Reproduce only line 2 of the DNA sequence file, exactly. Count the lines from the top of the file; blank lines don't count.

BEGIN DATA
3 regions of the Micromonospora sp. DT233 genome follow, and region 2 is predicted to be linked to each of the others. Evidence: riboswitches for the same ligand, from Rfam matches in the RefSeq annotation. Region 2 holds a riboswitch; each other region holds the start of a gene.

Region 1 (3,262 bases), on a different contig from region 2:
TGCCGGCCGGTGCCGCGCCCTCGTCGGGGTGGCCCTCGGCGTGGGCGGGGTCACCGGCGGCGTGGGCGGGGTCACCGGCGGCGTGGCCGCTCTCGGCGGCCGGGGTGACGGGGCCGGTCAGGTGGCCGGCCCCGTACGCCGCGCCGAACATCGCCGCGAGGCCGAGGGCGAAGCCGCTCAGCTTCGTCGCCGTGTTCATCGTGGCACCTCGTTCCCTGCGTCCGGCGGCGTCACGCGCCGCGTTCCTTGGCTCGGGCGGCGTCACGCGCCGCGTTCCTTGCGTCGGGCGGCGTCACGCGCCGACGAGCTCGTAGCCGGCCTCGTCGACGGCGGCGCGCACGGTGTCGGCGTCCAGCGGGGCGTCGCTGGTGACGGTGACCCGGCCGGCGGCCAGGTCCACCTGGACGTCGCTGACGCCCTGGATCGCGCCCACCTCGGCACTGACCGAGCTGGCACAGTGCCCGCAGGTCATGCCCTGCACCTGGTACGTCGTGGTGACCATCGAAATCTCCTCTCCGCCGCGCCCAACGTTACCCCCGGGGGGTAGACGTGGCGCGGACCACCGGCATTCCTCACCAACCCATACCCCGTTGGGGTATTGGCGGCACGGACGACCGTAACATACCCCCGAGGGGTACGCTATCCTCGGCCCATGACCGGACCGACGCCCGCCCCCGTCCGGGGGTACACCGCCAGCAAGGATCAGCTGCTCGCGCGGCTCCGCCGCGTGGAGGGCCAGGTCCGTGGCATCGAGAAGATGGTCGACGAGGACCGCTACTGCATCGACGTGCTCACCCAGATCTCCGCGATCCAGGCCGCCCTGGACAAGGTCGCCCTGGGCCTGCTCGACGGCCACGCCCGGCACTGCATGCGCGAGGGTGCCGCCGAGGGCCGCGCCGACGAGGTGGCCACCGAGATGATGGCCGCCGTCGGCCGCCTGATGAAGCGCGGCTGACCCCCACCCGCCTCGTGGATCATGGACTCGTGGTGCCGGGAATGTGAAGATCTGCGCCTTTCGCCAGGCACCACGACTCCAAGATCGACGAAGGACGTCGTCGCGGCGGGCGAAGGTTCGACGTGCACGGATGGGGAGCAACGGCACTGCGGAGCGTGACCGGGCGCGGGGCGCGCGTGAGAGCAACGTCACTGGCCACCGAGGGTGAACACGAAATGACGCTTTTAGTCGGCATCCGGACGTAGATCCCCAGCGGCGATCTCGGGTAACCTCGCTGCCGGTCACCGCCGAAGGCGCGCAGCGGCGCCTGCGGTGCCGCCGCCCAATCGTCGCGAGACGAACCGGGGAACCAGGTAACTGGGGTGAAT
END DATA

Region 1 (3,262 bases), on a different contig from region 2: